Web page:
Computer Science Course Descriptions for Spring of 1997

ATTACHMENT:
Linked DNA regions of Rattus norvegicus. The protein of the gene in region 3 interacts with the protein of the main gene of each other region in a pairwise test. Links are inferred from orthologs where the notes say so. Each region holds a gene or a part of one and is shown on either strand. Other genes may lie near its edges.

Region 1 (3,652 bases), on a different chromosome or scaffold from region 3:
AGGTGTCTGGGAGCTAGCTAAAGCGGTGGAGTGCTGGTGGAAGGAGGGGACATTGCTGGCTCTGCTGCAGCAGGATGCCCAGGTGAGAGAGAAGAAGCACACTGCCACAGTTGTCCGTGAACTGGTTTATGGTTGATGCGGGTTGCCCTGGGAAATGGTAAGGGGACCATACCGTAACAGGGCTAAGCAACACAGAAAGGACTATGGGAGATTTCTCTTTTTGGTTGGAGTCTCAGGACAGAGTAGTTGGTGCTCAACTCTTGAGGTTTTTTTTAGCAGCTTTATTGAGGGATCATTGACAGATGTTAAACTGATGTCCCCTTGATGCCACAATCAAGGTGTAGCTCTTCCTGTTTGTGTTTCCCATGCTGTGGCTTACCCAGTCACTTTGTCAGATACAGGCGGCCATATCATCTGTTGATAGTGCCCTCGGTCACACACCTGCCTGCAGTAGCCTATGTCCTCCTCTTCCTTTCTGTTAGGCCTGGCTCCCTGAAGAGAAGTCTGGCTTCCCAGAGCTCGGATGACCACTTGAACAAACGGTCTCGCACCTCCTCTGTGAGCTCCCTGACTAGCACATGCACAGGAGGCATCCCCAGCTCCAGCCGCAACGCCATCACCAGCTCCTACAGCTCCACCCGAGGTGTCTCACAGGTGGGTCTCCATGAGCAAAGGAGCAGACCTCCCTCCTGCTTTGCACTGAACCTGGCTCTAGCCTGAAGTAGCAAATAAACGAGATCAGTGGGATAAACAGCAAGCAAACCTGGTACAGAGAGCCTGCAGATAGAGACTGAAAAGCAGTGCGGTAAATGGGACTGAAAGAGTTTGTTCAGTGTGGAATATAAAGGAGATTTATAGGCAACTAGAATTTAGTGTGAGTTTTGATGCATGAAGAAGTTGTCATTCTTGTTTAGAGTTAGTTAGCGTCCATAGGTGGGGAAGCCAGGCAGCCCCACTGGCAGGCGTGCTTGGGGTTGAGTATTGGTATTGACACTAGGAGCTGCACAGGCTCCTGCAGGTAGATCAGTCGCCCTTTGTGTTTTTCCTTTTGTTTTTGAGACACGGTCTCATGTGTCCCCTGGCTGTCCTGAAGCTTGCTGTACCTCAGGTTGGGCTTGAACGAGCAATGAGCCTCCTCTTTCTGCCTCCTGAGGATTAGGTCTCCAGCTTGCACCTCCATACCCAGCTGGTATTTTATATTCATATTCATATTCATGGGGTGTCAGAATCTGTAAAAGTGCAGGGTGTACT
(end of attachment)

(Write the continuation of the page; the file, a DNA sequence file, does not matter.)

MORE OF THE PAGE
CMPSCI 102: Computers and Society (R2)Professor: SpinelliThere are three principal components to this course: 1) what computers are, 2) how they are used in society, and 3) how their use affects society. In the first part we explore the origin of computers and the historical, economic, and scientific forces that brought them into existence. We also study the essential hardware components that make up a computer and we learn the basic software methods of programming using the BASIC language. In the second part, usage of computers by business in the office and in factory automation, by the professions such as medicine, and by artists and scientists is covered; special attention is given to the advent of the Information Super Highway, how to use it and how it can benefit individual users. Finally the economic and sociopolitical impact that computers are having on society and on the individual are discussed; these issues range from questions of privacy to the impact of robots in the factory, to the use of computers in political action. The primary aim of the course is to impart sufficient computer literacy to enable the student to 1) write simple, but nontrivial programs, 2) make use of and benefit from available computer facilities, and 3) understand why computers have become such a powerful force in the modern society. 3 credits. CMPSCI 105: Computer Literacy (R2)Professor: VertsMicrocomputers are now used widely not only in academia but in all areas of modern life. For this reason it's important that all students understand how computers work and how computers can be used as a problemsolving tool. The focus of this course is on computer applications. The course stresses the ways in which computers can help you solve problems efficiently and effectively. The course provides a broad introduction to hardware and software aspects of microcomputers. Then four application areas are discussed: word processing, spreadsheets, databases and telecommunications (access to the Internet). The course uses the university's microcomputer labs, and weekly 90 minute lab sessions are an integral part of the course. Students who are more interested in computer programming should take CMPSCI 121 or 187. Prerequisites: reasonable high school math skills. Typing ability is also an important asset for the course. Previous computer experience is not expected. 3 credits. CMPSCI 105C: Computer Literacy (R2)Professor: VertsCMPSCI 105W: Computer Literacy (R2)Professor: VertsCMPSCI 105X: Computer Literacy (R2)Professor: VertsCMPSCI 121: Introduction to Problem Solving with Computers (R2)Professor: Hanson, StempleAn introductory course in problem solving and computer programming using the programming language Pascal. The course focuses on the fundamental concepts of problem solving and the techniques associated with the development of algorithms and their implementation as computer programs. This course or its equivalent is required for all additional courses in CMPSCI. 3 hours of lecture/recitation per week. About 6 programming problems are assigned. In addition there are assigned homework problems, a midterm exam and a final. No computer science prerequisite, although high school algebra and basic math skills (e.g. R1) are assumed. Use of computer is required. 3 credits. CMPSCI 187: Programming with Data Structures (R2)Professor: Utgoff, ShirgurkarThe course introduces and develops methods for designing and implementing data structures. The main focus is on how to build and encapsulate data objects and their associated operations. Specific topics include pointer variables, linked structures, recursive structures and algorithms, binary trees, balanced trees, and hash tables. There will be weekly assignments, consisting of programming and written exercises. There will be quizzes, a midterm, and a final exam. Prerequisites: CMPSCI 121 (or equivalent) and Basic Math Skills (R1). 4 credits. CMPSCI 187D: Programming with Data StructuresProfessor: UtgoffCMPSCI 191G: Seminar  Practical Skills for the InternetProfessor: LernerThe Internet is a goldmine of information and software resources for those who know how to plug into it and navigate it. Originally designed for computer scientists, the net is now open to the general public through educational computing accounts and commercial services. Unfortunately, much of the enabling technology associated with net navigation is still aimed at computer specialists. This course will provide nonCS majors with the basic skills needed to tap the net. We will cover basic UNIX commands, email management, listserv software, gophers, Usenet newsgroups, ftp file transfers, telnet sessions, www browsers, basic web page design, and PGPbased cryptography. Students will also work with a number of search tools including veronica, archie, wais databases, and www search engines. In addition, we will survey key social and political topics that are relevant to the Internet, such as copyright law, First Amendment issues, computer security, personal privacy, electronic cash, commercialization, and bandwidth pricing strategies. Prerequisites: some handson experience with PCs or MACs or UNIX (programming experience is NOT required). 3 credits. CMPSCI 192D: Seminar  TAP ProgramProfessor: BarringtonConversations with members of the UMass CMPSCI community, to explore issues in and subareas of computer science. Open only to firstyear students in the CMPSCI TAP residential program. 1 credit. CMPSCI 197J: Programming in JavaProfessor:Note: Continuing Education Course. The purpose of this course is to guide students in learning how to use Java to write standalone application programs and applets to be run by a Web browser. Java is an objectoriented language which syntactically resembles C and C++. It was designed to be a machineindependent language that is both safe enough for running over the Internet and general enough to handle all of our application needs. It comes with a rich collection of packages with which to build GUI's, display images, and handle network protocols. The course will meet once a week, tentatively, Monday's from 68PM. This course does NOT fulfill a computer science elective requirement. Prerequisite: CMPSCI 187 or ECE 242 or equivalent. 2 credits. CMPSCI 201: Architecture and Assembly Language (E)Professor: GrahamLecture, lab. The architecture and machinelevel operations of modern computers at the logic, component, and system levels: topics include binary arithmetic, logic gates, Boolean algebra, arithmetic units, control unit, buses, memory, addressing modes, interrupts, inputoutput, floating point arithmetic, and virtual memory. Simple assembly language is used to explore how common computational tasks are accomplished by a computer. Three hours of lecture per week, laboratory exercises, homework exercises, two midterm exams, and a final exam are required. Prerequisite: CMPSCI 187 or equivalent. 4 credits. CMPSCI 250: Introduction to Computation (E)Professor: MollLecture, discussion. Basic concepts of discrete mathematics useful to computer science, with the theory of regular languages and finitestate machines as the prime motivating example. The language of mathematics: Set theory, strings and formal languages, propositional and predicate calculus, relations and functions, basic number theory. Induction and recursion: Interplay of inductive definition, inductive proof, and recursive algorithms. Elementary combinatorics. Basic graph theory. Finitestate machines and regular languages: MyhillNerode Theorem, nondeterministic finite automata, Kleene's Theorem. Problem sets, 23 midterm exams, timed final. Corequisite: MATH 132/136 or equivalent. Prerequisite: CMPSCI 187 or equivalent. 4 credits. CMPSCI 287: Programming Language ParadigmsProfessor: PopplestoneLecture, discussion, programming projects, lab. Programming Language Paradigms provide a basic philosophy to support the construction of reliable largescale systems. This course discusses four such paradigms. In the functional paradigm software is constructed in such a way as to minimize the use of sideeffects, thereby simplifying the conceptual structure of programs and making them easier to analyze and understand. The logic paradigm supports the development of software in which the concept of relation (for example a relation between people) is more important than the concept of function. In the imperative paradigm we are concerned with principled ways in which software that is statedependent can be constructed. Finally, in the objectoriented paradigm we are concerned with combining data with code to create "objects" which exhibit behavior. Corequisites: CMPSCI 250 and MATH 132. 4 credits. CMPSCI 311: Introduction to AlgorithmsProfessor: SitaramanThis course will introduce you to algorithms in a variety of areas of interest, such as sorting, searching, stringprocessing, and graph algorithms. You will learn to study the performance of various algorithms within a formal, mathematical framework. There will be a few programming assignments as well to help you relate the empirical performance of an algorthim to theoretical predictions. Mathematical experience (as provided by CMPSCI 250) is required. You should also be able to program in Pascalor C (or some other closely related language). 3 credits. CMPSCI 311: Supplement to 391SProfessor: Sitaraman1 credit. CMPSCI 320: Introduction to Software EngineeringProfessor: ClarkeIn this course, students learn and gain practical experience with software engineering principles and techniques. The practical experience centers on a semesterlong team project in which a software development project is carried through all the stagesof the software life cycle. Topics in this course include requirements analysis, specification, design, abstraction, programming style, testing, maintenance, and software project management. Particular emphasis is placed on designing and developing maintainable software and on the use of objectoriented techniques throughout the software lifecycle. Use of computer required. Two exams, several homeworks, major term project. Prerequisite: CMPSCI 287. 4 credits. CMPSCI 377: Operating SystemsProfessor: MckinleyIn this course we examine the important problems in operating system design and implementation. The operating system provides a wellknown, convenient, and efficient interface between user programs and the bare hardware of the computer on which they run. The operating system is responsible for allowing resources (e.g., disks, networks, and processors) to be shared, providing common services needed by many different programs (e.g., file service, the ability to start or stop processes, and access to the printer), and protecting individual programs from one another. The course will start with a brief historical perspective of the evolution of operating systems over the last fifty years, and then cover the major components of most operating systems. This discussion will cover the tradeoffs that can be made between performance and functionality during the design and implementation of an operating system. Particular emphasis will be given to three major OS subsystems: process management (processes, threads, CPU scheduling, synchronization, and deadlock), memory management (segmentation, paging, swapping), file systems, and operating system support for distributed systems. Assignments: 3 labs in C++, 3 exams, 6 or more written homeworks. Prerequisites: CMPSCI 187, CMPSCI 201. 3 credits. CMPSCI 377X: Operating SystemsProfessor:CMPSCI 383: Artificial IntelligenceProfessor: ZilbersteinIntroduction to techniques for building intelligent machines: problem solving, statespace representation, heuristic search techniques, game playing, knowledge representation, logical reasoning, planning, reasoning under uncertainty, learning, expert systems, natural language processing, image understanding. Prerequisites: CMPSCI 250 and CMPSCI 287. 3 credits. CMPSCI 391F: Seminar  HTML for PoetsProfessor: SpinelliAn exploration of the Hyper Text Markup Language and its philosophical implications for Society at the threshold of the year 2000. Java Script will also be discussed. Students cannot receive credit for both this course and CMPSCI 591_ SeminarHTML forPoets. 3 credits. CMPSCI 401: Formal Language TheoryProfessor: BarringtonThe mathematical classification of computational problems as solvable or unsolvable, and as easy or difficult. Review of finite state machines and regular languages. Introduction to contextfree languages and pushdown automata. General models of computation, provably unsolvable problems. Resourcebounded computation, the classes P and NP, further topics in complexity theory such as interactive proofs. Problem sets, midterm, final, some group activities. Prerequisites: CMPSCI 250 and 311 or permission of instructor. 3 credits. CMPSCI 405: Social Issues in ComputingProfessor: HarveyDesigned to satisfy the Junior Year writing requirement, CMPSCI 405 introduces the student to technical writing and editing, scientific journalism and the social essay. The course combines practical, scientific writing as found in industry and businesswith explorative essays that focus attention upon the technological and humanistic concerns inherent in society. Ten written assignmentstwo longer papers, eight shorter ones and one oral presentation. 3 credits. CMPSCI 445X: Information SystemsProfessor:CMPSCI 453: Computer NetworksProfessor: KuroseThis course provides an introduction to fundamental concepts in the design and implementation of computer communication networks, their protocols, and applications. Topics to be covered include: layered network architectures, applications, network programming interfaces (e.g., sockets), transport, congestion, routing, and data link protocols, local area networks, emerging highspeed networks, network management, and network security. Examples will be drawn primarily from the Internet (e.g., TCP, UDP, and IP) protocol suite. There will be five written assignments, three programming assignments (in C), one midterm and a final exam. This course will be lectured to both graduate and undergraduate students. Students enrolled for graduatelevel credit will be required to complete additional homework problems and additional readings from the literature. Prerequisites: A rudimentary understanding of computer architecture and operating systems, while not required, would be helpful. Text: Computer Networks, A. Tanenbaum, Prentice Hall, 3rd ed., 1996. Copies of the instructors class notes will be available at Collective Copies (downtown Amherst) and are highly recommended. 3 credits. CMPSCI 520X: Software EngineeringProfessor:CMPSCI 521: Advanced Software EngineeringProfessor: AdrionThis course introduces students to the principal approaches for testing and evaluating software systems, particularly large, complex systems used in lifecritical applications such as medical monitoring devices and air traffic control. Among the topicscovered are manual code inspection techniques, such as the cleanroom approach, formal specification and verification techniques, static and dynamic analysis approaches, and software safety issues. Students will be required to read selected articles from the literature and textbook, complete homework assignments, and do one indepth project. This course focuses on analysis activities and complements Software Engineering I, which focuses on software synthesis techniques. Students are encouraged to take both courses but may take either course independently. Students who signup for 691G will be expected to do a more comprehensive project and more challenging homework assignments than those who signup for 591G. 3 credits. CMPSCI 521X: Advanced Software EngineeringProfessor:CMPSCI 530: Programming LanguagesProfessor: WiledenThis course uses a detailed examination of the Java programming language as a basis for studying fundamental principles underlying the design and implementation of modern programming languages. We address a wide range of programming language concepts and issues from both a practical and a theoretical perspective. Some attention is given to such traditional topics as control constructs, type systems and type checking, since these are the foundations for all subsequent developments. The bulk of the course, however, is devoted to more contemporary language features such as object orientation, modularity, polymorphism and concurrency. Our study of both traditional topics and contemporary features is driven by first exploring their realization in Java,then comparing and contrasting with the realizations found in other modern languages such as C++, Ada 95, CLOS, ML and Modula3. In addition, we consider some emerging concepts and directions for programming languages such as orthogonal persistence, reflection, interoperability and open implementation. While the predominant paradigm for contemporary programming languages  the imperative, objectoriented paradigm  is our primary focus, other paradigms such as the functional and logic programming paradigms are also discussed. Homework problems, programming exercises and projects reinforce the material covered in lectures and readings. Prerequisites: CMPSCI 287, 320 and 377. Corequisite: CMPSCI 401. Honors module when requested. 3 credits. CMPSCI 530: Programming LanguagesProfessor:CMPSCI 591K: Seminar  ThreeDimensional Animation and Digital EditingProfessor: WoolfThis seminar is dedicated to the production of high quality computer animation using microcomputer based 3dimensional graphics technology. For example, color 3D objects are defined and manipulated, digitized images created and altered, and animated sequences produced directly on the computer. Special hardware allows conversion of computer signal to a standard video signal and, in the reverse process, direction translation of digitized video images into 256 colors on the computer. Techniques are used to bend and twist shapes around objects or lines and to trace over images including digitized pictures. The course is directed at production of an informative and approachable video of a ten minute 3dimensional animated piece. Using computergenerated graphical analogies as well as cartoon caricature, the video demonstrates both theoretical issues and current capabilities of computer graphics. 3 credits. CMPSCI 601: Computation TheoryProfessor: ImmermanAn indepth introduction to the main models and concepts of the mathematical theory of computation, including: Computability: What problems can be solved in principle? How might you prove that a problem can't be solved? Complexity: What problems can be solved within given resource constraints? How do constraints on different resources (e.g., time, space, or parallel time) relate? Logic: What are the best ways to formally specify a problem, and how do these specifications relate to the difficulty of the problem? Text: Papadimitriou, "Computational Complexity". Prerequisites: Undergraduatelevel courses in discrete mathematics (e.g., CMPSCI 250) and analysis of algorithms (e.g., CMPSCI 311 or better yet 611), plus additional mathematical maturity (e.g., CMPSCI 611, A's in 250 or 311, or other mathematical background). Previous background in formal languages (e.g., CMPSCI 401) useful but not required  students with none may wish to consult Lewis and Papadimitriou, "Elements of the Theory of Computation", or Hopcroft and Ullman, "Introduction to Automata Theory, Languages, and Computation". Course requirements: about six problem sets, timed midterm and final. Also open to qualified undergraduates. 3 credits. CMPSCI 603: Introduction to Vision, Brain and RoboticsProfessor: GrupenThis course is concerned with the design and analysis of adaptive, closedloop physical systems. The focus will be sensorimotor machines that interpret and manipulate their environments. Techniques for modifying the dynamics of the closedloop systemin response to cumulative information to achieve goal oriented behavior will be presented. Toward this end, we will study mechanisms (kinematics and dynamics), actuators, sensors, (with a focus on machine vision), optimal estimators, connectionist approaches to pattern recognition, feedback control theory, reinforcement learning, task level planning, and we will conclude with a discussion of system architectures for organizing behavior. Wherever possible, we will relate these techniques to biologicalsystems. 3 credits. CMPSCI 621: Advanced Software EngineeringProfessor: AdrionThis course introduces students to the principal approaches for testing and evaluating software systems, particularly large, complex systems used in lifecritical applications such as medical monitoring devices and air traffic control. Among the topicscovered are manual code inspection techniques, such as the cleanroom approach, formal specification and verification techniques, static and dynamic analysis approaches, and software safety issues. Students will be required to read selected articles from the literature and textbook, complete homework assignments, and do one indepth project. This course focuses on analysis activities and complements Software Engineering I, which focuses on software synthesis techniques. Students are encouraged to take both courses but may take either course independently. Students who signup for 691G will be expected to do a more comprehensive project and more challenging homework assignments than those who signup for 591G. 3 credits CMPSCI 630: Programming LanguagesProfessor: WiledenThis course uses a detailed examination of the Java programming language as a basis for studying fundamental principles underlying the design and implementation of modern programming languages. We address a wide range of programming language concepts and issues from both a practical and a theoretical perspective. Some attention is given to such traditional topics as control constructs, type systems and type checking, since these are the foundations for all subsequent developments. The bulk of the course, however, is devoted to more contemporary language features such as object orientation, modularity, polymorphism and concurrency. Our study of both traditional topics and contemporary features is driven by first exploring their realization in Java,then comparing and contrasting with the realizations found in other modern languages such as C++, Ada 95, CLOS, ML and Modula3. In addition, we consider some emerging concepts and directions for programming languages such as orthogonal persistence, reflection, interoperability and open implementation. While the predominant paradigm for contemporary programming languages  the imperative, objectoriented paradigm  is our primary focus, other paradigms such as the functional and logic programming paradigms are also discussed. Homework problems, programming exercises and projects reinforce the material covered in lectures and readings. Prerequisites: Graduate standing or permission of instructor. 3 credits. CMPSCI 635: Modern Computer ArchitectureProfessor: WeemsThis course will examine modern high performance computer architectures, including superscalar, superpipeline, vector, data parallel, control parallel, and heterogeneous systems. The design considerations leading to each of the architectural approaches will be examined together with the implications for software support of the architectures (both language and OS issues). Prerequisites: CMPSCI 402 and CMPSCI 535. [This course will be renumbered as CMPSCI 635 in the new curriculum.] 3 credits. CMPSCI 645: Database Design and ImplementationProfessor: MossWe will survey the construction and application of object oriented database systems. Topics covered will include: object models and query languages; concurrency control, recovery, buffering, and caching; query formulation, execution, and optimization;physical layout, access methods, and indexing techniques; application areas; and some specific systems. The format will be a combination of lectures by the instructor and student presentations. Requirements will consist of one or more presentations, a project, and a project report. Projects will be conducted in small groups, using or extending an object store prototype, and will be chosen by students from a list developed by the instructor. C/Unix programming required. Prerequisites: no specific course requirements; a previous course on databases or general familiarity with relational databases. 3 credits. CMPSCI 646: Information RetrievalProfessor: Allan, CallanThe course will cover basic and advanced techniques for textbased information systems. Topics covered include retrieval models, indexing and text representation, browsing and query formulation, routing, distributed information retrieval, and integration with database systems. The course will include implementation of major elements of an information retrieval system. Prerequisite: CMPSCI 545 or equivalent. 3 credits. CMPSCI 650X: Empirical Methods in Computer ScienceProfessor:CMPSCI 653: Computer Networks and Distributed ProcessingProfessor: KuroseThis course provides an introduction to fundamental concepts in the design and implementation of computer communication networks, their protocols, and applications. Topics to be covered include: layered network architectures, applications, network programming interfaces (e.g., sockets), transport, congestion, routing, and data link protocols, local area networks, emerging highspeed networks, network management, and network security. Examples will be drawn primarily from the Internet (e.g., TCP, UDP, and IP) protocol suite. There will be five written assignments, three programming assignments (in C), one midterm and a final exam. This course will be lectured to both graduate and undergraduate students. Students enrolled for graduatelevel credit will be required to complete additional homework problems and additional readings from the literature. Prerequisites: A rudimentary understanding of computer architecture and operating systems, while not required, would be helpful. Text: Computer Networks, A. Tanenbaum, Prentice Hall, 3rd ed., 1996. Copies of the instructors class notes will be available at Collective Copies (downtown Amherst) and are highly recommended. 3 credits. CMPSCI 653X: Computer Networks and Distributed ProcessingProfessor:CMPSCI 677: Operating SystemsProfessor: RamamrithamThis course provides an indepth examination of principles of distributed operating systems. Covered topics include processes and threads, concurrent programming, distributed interprocess communication, distributed process scheduling, shared virtual memory, distributed file systems. An introduction to performance evaluation and networking will also be included. Indepth examples will be taken from current operating systems such as UNIX and MACH. Some coverage of operating system principles for multiprocessors will also be covered. Prerequisites: The student should be able to easily program in a highlevel language such as C, have had a course on data structures, be familiar with linkers, loaders, and compilers, elements of computer architecture and have had previous exposure to the operating system concepts of processes, virtual memory, and scheduling. An understanding of elementary probability theory is also assumed. A previous course on uniprocessor operating systems (e.g., CMPSCI 377) willbe helpful but not required. 3 credits. CMPSCI 677X: Operating SystemsProfessor:CMPSCI 691K: Seminar  Interactive Multimedia ProductionProfessor: WoolfThis course explores the potential of high quality interactive authoring tools to develop presentation and training systems. Programming languages within professional presentation and editing packages will be used to create systems capable of presenting graphics, animation, text, sound and music, based on the users requests. Students will learn how to define and manipulate classical techniques such as storyboarding, staging, and interactivity. The laboratory has had a large collection of computer animation, graphic, and multimedia tools, and is developing new authoring tools. During the first month and a half, the course will concentrate on stateoftheart multimedia composition and presentation techniques and developing small individual projects. The second half of the semester will emphasize working as a group to create a single, high quality multimedia production. Prerequisite: CMPSCI 591_ Seminar  3D Computer Animation and Digital Editing. Permission of the instructor required; contact: Beverly Woolf 5454265. 3 credits. CMPSCI 691T: Seminar  Descriptive Complexity and Finite Model TheoryProfessor: Immerman, BarringtonDescriptive complexity is an approach, based on mathematical logic, to classifying the relative difficulty of computational problems (particularly queries to a database). While traditional complexity theory concentrates on the resources needed to COMPUTE the answer to a query, descriptive complexity focuses on the resources needed to DESCRIBE the query in some logical formalism  how many variables, how many quantifiers, which forms of induction, and so forth. Surprisingly, computational complexityclasses like P and NP have natural characterizations in descriptive complexity, as do all other wellstudied complexity classes. In this course we will: (1)Describe the logical formalism used for queries and its various resource measures; (2) Prove characterizations of several important computational complexity classes in terms of descriptive complexity; (3) Use pebble games to prove upper and lower bounds on the descriptive complexity of some important queries; and, (4) Examine extensions to the model, such as DYNAMIC COMPLEXITY, which measures the descriptive complexity of processing updates and queries to a database. We will use Neil Immerman's forthcoming book, DESCRIPTIVE COMPLEXITY, to appear in SpringerVerlag's series of graduate texts in computer science. Prerequisite: CMPSCI 601 or equivalent. 3 credits. CMPSCI 691W: Seminar  Developing Digital MultimediaProfessor: WoolfThis course is designed for advanced students who have already worked within teams to develop production level multimedia. Within this course we will focus on two primary activities: 1) Refinement and completion of the Water Resources product. During Fall 1996, we burned a CDRom containing multimedia, interactive text, 2and 3dimensional animation, audio and video prototype to inform the public about the problem of assuring an uncontaminated water supply in Massachusetts. During the Spring this material will be expanded and completed and the final product will be delivered both as a CDROM and on the Internet. 2) Design and development of new multimedia titles; possibly in the area of education, mathematical and logic activities. These titleswill be designed and developed during the semester. Prerequisites include classes or experience in 3D animation, or video, or interactive multimedia development. You need not preregister for the course; however, permission of the instructor required.If you are interested in joining this course, please inform Gwyn Mitchell (mitchell@cs.umass.edu). 3 credits. CMPSCI 691Z: Performance EvaluationProfessor:CMPSCI 711X: Parallel Algorithms and ArchitecturesProfessor:CMPSCI 791G: Seminar  Practicum in Design Method Comparison and EvaluationProfessor: OsterweilDesign seems to be perhaps the most critical activity in product development, covering the large middle ground between requirements specification and implementation. Accordingly it should come as no surprise that there has been intense interest in codifying and systematizing the process of designing. This has been particularly true in software development, where the process of designing software has been singled out for particularly intense interest and treatment. Over the decades a large number of approaches to software design have been advocated, with Object Oriented Design (OOD) being the current favorite approach. Currently there are dozens of software design methods (SDM'S), many of which are reasonably categorized as Object Oriented. Software designers must choose from among these methods in creating their designs, but making these choices has become quite difficult. It is clear that each SDM has some merit, but each has significant limitations, and the quality of the methods is clearly quite varied. Further, many SDM's are clearly quite similar, but some are quite different from the others. It is important to understand what the differences are, and to evaluate their significance. In this course the class will gain detailed understandings of a selected set of SDM's by studying them, and, where possible, using automated tools that support them. Each student will select an SDM to study, use, report on, and make accessible to the others in the course. A detailed evaluation of each SDM will be prepared by the student responsible for it. In addition, the class will collaborate in developing a classification and comparison of the SDM's studied. In the past there have been many attempts to classify and compare the spectrum of softwaredesign methods. These efforts have been almost universally informal and anecdotal. In this course the instructor will present an approach to rigorous, repeatable, systematic SDM comparison that has been developed over the past few years. The class will use that approach for its classification and comparison of SDM's. It is expected that this effort will yield a more complete, precise, and repeatable set of classifications and comparisons that will be a useful guide to practicing software designers. This effort should also lead to validation and improvement of the SDM comparison approach. While the focus of this course is Software design, it is hypothesized that the methods to be used are also quite applicable to the design of artifacts other than software. The instructor is particularly eager to have students interested in the design of nonsoftware products also take this course. COURSE WORK LOAD: Each student will be obliged to select one design method to study, use, report on, and make generally available. Part of the student's study of the design method will be to model the method using a rigorous process modeling formalism, and to compare the method to other design methods using the comparison process to be presented by the instructor. 3 credits. CMPSCI 791Q: Seminar  Topics in Information RetrievalProfessor: AllanThis seminar covers current and recent research in Information Retrieval as well as significant results from the past. We will discuss how this research relates (or does not relate) to the work done locally. Specific topics may include probabilistic IR, visualization, passage handling, routing (feedback), query expansion, summarization, integration with databases, natural language processing, and so forth. Participants will be expected to read 13 papers per week (rarely more than 2). A short (halfpage) synopsis of each paper will be due before the class in which a paper is discussed. One or more attendees will be responsible for presenting a 1015 minute summary of each paper. When possible, researchers will be asked to relate their work to the papers. Discussion of the papers will follow. A prerequisite for this seminar is CMPSCI 691I (646), the Information Retrieval course, or its equivalent. Contact James Allan (allan@cs.umass.edu) if you are uncertain whether you have the necessary background. 3 credits. CMPSCI 791T: Seminar  ResourceBounded Reasoning TechniquesProfessor: ZilbersteinIn many computer systems, it is not feasible (computationally) or desirable (economically) to compute the "optimal" answer. This seminar examines a variety of techniques that allow small quantities of computational commodities  such as time, memory, or information  to be traded for gains in the value of computed results. It covers both theory and applications in such areas as automated diagnosis and treatment, combinatorial optimization, probabilistic inference, and information gathering. Topics include: models of agent representation, decision theory and rational choice, the value of information, principles of metareasoning, memorybounded search, utilitydirected search, deliberation scheduling, dynamic planning and execution, and evaluation of resourcebounded reasoning techniques. Prerequisites: Introduction to AI and probability theory or permission of instructor. 3 credits. CMPSCI 791U: Seminar  Compiler Dependence and Pointer AnalysisProfessor: MckinleyThis first half of this seminar will focus on dependence analysis and program analysis, and the second half on transformations; all for use in compiler program parallelization. The course will be structured around presentations of 14 papers taken from recent, relevant literature. Each class member will present one or more papers during the course of the semester. Presentations will consist of 30 to 40 minutes of technical slide presentations, and 20 minutes of structured discussion. All participants will make written evaluations of each presentation. Grades will be based on the quality of presentations, and class participation. 1 credit. CMPSCI 891S: Theory of ComputationProfessor: RosenbergLectures on various topics in the theory of computation by CMPSCI theory faculty, possible guest speakers, and seminar students. May be repeated for credit. Prerequisite: Graduate standing in CMPSCI or permission of the instructor. 1 credit. CMPSCI H01: Honors Colloquium for CMPSCI 287Professor: PopplestoneWe will examine how the programming paradigms discussed in 287 are exhibited in more modern Functional Languages (SML, Haskell), Logic Languages (Prolog), Object Oriented Languages (C++ & the objectclass extension of Pop11). Recommended for Juniors, Seniors. 1 credit. CMPSCI H02: Honors Colloquium for CMPSCI 201Professor: GrahamWe select one or two of the course topics and explore them in much more depth than possible in the course. For example, in past semesters we have: explored the low level complexities of the keyboard to understand how TSR (terminateandstay resident) programs work; and explored the lowlevel complexities of the graphics card to understand how to display graphs of mathematical functions. Readings are assigned and discussed in onceaweek meetings. Students may elect to do a project that applies the principles studied in class. Grades are based on written reports, participation in discussions, and the application of principles in their project, if that option is elected. 1 credit. CMPSCI H03: Honors Colloquium for CMPSCI 391S/T (311)Professor: SitaramanWe will be going over more advanced material in the theory and implementation of algorithms. A sampler of possible topics is given below. This only gives a vague idea of what we might actually end up doing; since that will depend on the mutual interests of the students and myself. An incomplete list of possible topics is: *Advanced data structures, e.g., skip lists. *Implementation issues in data structures. *Use of randomness in algorithm design. *Research experience in some subarea. *Geometric Algorithms and applications (like imagerendering graphics). *Parallel algorithms and parallel programming. 1 credit. CMPSCI H04: Honors Colloquium for CMPSCI 591H (530)Professor: WiledenThe Honors section will meet with the instructor one hour per week to conduct additional readings in the area of programming languages. Programming projects are also possible if student interest allows. 1 credit. CMPSCI H05: Honors Colloquium for CMPSCI 591G (521)Professor: AdrionThis course explores testing and analysis techniques for software systems, particularly large, complex systems used in lifecritical applciations such as medical devices and air traffic control. Honors students will work with the instructor on special projects, depending on their individual interests and opportunities that arise. For example, students might help implement or enhance a specific technique, conduct an experimental study using a small number of techniques, or design a quality assurance plan for a company or project. Recommended for Juniors and Seniors; Majors. 1 credit. CMPSCI H06: Honors Colloquium for CMPSCI 383Professor: ZilbersteinThe Honors section will involve advanced study and implementation of one of the AI techniques covered in 383. The particular application will be determined based on student interest. Possible projects include game playing, automated information gathering over the internet, software agents, hierarchical planning systems, satisficing reasoning techniques. Recommended for Juniors and Seniors; Majors and Nonmajors. 1 credit. CMPSCI H07: Honors Colloquium for CMPSCI 401Professor: BarringtonStudents will study additional topics in computability and complexity, through discussions (1 hour/week with professor), readings, and exercises. Specific topics will depend on student interest but may include algebraic automata theory, alternate models of computability, and interactive proofs. 1 credit. CMPSCI H08: Honors Colloquium for CMPSCI 491G (453)Professor: KuroseStudents enrolled in the honors section of CMPSCI491G will meet for an additional hour per week with the instructor to discuss advanced topics in Computer Networks. Additional readings from the literature and a short paper will be required. 1 credit. CMPSCI H09: Honors Colloquium for CMPSCI 320Professor: ClarkeIn this course, students learn and gain practical experience with software engineering principles and techniques. The practical experience centers on a semesterlong team project in which a software development project is carried through all the stagesof the software life cycle. Honors students will be expected to assume responsibility for some of the more complex aspects of the project as well as to assume a leadership role for their team. 1 credit.